DEAR DR. DONOHUE: Three weeks ago, I was the maid of honor at my best friend’s wedding. The church was hot and stuffy, and I was feeling woozy after the ceremony. While I was standing around, I passed out. It didn’t last long, and I felt good except for the embarrassment. Do I need to see a doctor? Friends tell me I do. – C.W.

ANSWER: The medical term for a faint is syncope (SIN-kuh-pea). It’s a brief loss of consciousness due to a drop in blood circulating to the brain. Its causes are many, and they range from the innocent to the dangerous.

In a young person like you, the most common faint is called neurocardiogenic syncope, which also goes by the name vasovagal syncope. Prolonged standing, emotionally charged situations, a too-hot environment, going without food for too long, vigorous exercise and even violent coughing can provoke this kind of a faint. First, blood vessels expand, and that lowers blood pressure. Normally, in such a circumstance, the heart speeds up. Here, however, the nervous system delivers the wrong message to the heart; it slows. A slow heartbeat coupled with a blood pressure drop fails to supply the brain with blood. The person slumps to the floor, which is the best position for putting an end to a faint. In the horizontal position, blood can reach the brain.

At other ages and infrequently at young ages, fainting takes on a greater significance. A sudden run of irregular heartbeats or a complete block of the heart’s pacemaker signal can bring on a faint. Sometimes, a narrowed heart valve can be the cause. Glitches in brain, spinal cord or nerves can lead to fainting. Sometimes, a faint is a disguised seizure.

It’s a good idea at your age and a necessity at older ages to see a doctor for an exam. For you, no involved tests need be done.

If you feel a faint coming on again, you can often stop it from happening by cupping your fingers and interlocking the fingers of both hands – one hand’s fingers under the fingers of the other. Keep them locked, but pull on them as though you were pulling them apart and do so for two minutes. That picks up blood flow to the brain.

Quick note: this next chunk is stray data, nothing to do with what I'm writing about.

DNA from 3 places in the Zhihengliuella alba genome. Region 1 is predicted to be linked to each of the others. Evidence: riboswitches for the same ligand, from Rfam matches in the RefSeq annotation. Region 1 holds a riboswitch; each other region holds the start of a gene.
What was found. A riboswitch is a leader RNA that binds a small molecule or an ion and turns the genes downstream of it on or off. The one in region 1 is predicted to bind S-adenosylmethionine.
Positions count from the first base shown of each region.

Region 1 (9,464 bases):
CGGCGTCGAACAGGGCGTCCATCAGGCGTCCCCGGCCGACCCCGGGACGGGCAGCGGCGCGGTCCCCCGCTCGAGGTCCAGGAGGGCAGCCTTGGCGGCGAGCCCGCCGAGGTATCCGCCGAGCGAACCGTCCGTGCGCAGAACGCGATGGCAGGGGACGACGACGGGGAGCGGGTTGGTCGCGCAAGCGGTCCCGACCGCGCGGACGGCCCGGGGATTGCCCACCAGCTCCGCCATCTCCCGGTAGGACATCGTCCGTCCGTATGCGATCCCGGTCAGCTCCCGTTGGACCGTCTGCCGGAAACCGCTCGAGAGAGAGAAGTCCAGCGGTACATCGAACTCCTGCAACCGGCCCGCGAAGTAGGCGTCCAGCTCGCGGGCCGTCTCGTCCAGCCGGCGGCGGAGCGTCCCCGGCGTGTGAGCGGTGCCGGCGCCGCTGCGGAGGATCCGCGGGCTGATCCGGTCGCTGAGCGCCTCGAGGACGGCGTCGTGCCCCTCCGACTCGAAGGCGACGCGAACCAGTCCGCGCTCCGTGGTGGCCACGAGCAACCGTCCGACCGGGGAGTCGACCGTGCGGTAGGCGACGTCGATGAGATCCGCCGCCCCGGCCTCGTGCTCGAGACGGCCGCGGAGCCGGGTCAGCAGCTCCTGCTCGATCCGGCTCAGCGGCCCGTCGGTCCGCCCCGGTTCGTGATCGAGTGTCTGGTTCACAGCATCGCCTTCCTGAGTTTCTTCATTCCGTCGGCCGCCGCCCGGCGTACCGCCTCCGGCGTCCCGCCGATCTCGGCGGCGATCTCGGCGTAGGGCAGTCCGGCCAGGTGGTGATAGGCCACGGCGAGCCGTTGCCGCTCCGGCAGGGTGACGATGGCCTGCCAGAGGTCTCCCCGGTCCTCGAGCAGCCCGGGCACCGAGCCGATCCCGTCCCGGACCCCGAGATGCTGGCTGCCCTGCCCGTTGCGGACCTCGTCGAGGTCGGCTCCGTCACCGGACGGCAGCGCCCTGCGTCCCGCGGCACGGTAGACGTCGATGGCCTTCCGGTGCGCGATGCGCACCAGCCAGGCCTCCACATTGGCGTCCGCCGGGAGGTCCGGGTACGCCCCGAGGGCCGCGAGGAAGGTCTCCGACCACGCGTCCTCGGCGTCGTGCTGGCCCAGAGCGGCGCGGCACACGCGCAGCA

DEAR DR. DONOHUE: To break my nicotine habit, I’ve taken up smoking clove cigarettes. I think my plan is working. Is there any downside to this? – J.K.

ANSWER: Read the label that lists the contents of those cigarettes, will you? Many clove cigarettes have as much as 60 percent nicotine in them. That’s less than a standard cigarette, but you’re not completely avoiding nicotine. Have you tried nicotine substitutes? The nicotine skin patch, nicotine gum and nicotine lozenges are helpful in breaking the cigarette addiction. Some of these products are available without a prescription. They’re not intended for long-term use.

DEAR DR. DONOHUE: Five years ago, I took a nuclear pill to stop my thyroid from making too much thyroid hormone. I have been on thyroid replacement ever since. Recently, I have become nervous and shaky, just like I was before treatment. Could my gland be acting up again? – R.B.

ANSWER: The “nuclear” pill was radioactive iodine, which heads for the thyroid gland and puts it out of commission. It’s like having surgery without any cutting. Replacement with thyroid hormone is necessary once the gland stops working.

Perhaps not all your gland was eliminated and the remaining bits have gotten bigger over the years. You might be getting too much hormone. Your doctor can settle the issue with a few blood tests.

The thyroid booklet discusses both an over- and underactive thyroid gland and how both are treated. Readers can obtain a copy by writing: Dr. Donohue – No. 401, Box 536475, Orlando, FL 32853-6475. Enclose a check or money order (no cash) for $4.75 U.S./$6.75 Can. with the recipient’s printed name and address. Please allow four weeks for delivery.

Dr. Donohue regrets that he is unable to answer individual letters, but he will incorporate them in his column whenever possible. Readers may write him or request an order form of available health newsletters at P.O. Box 536475, Orlando, FL 32853-6475. Readers may also order health newsletters from

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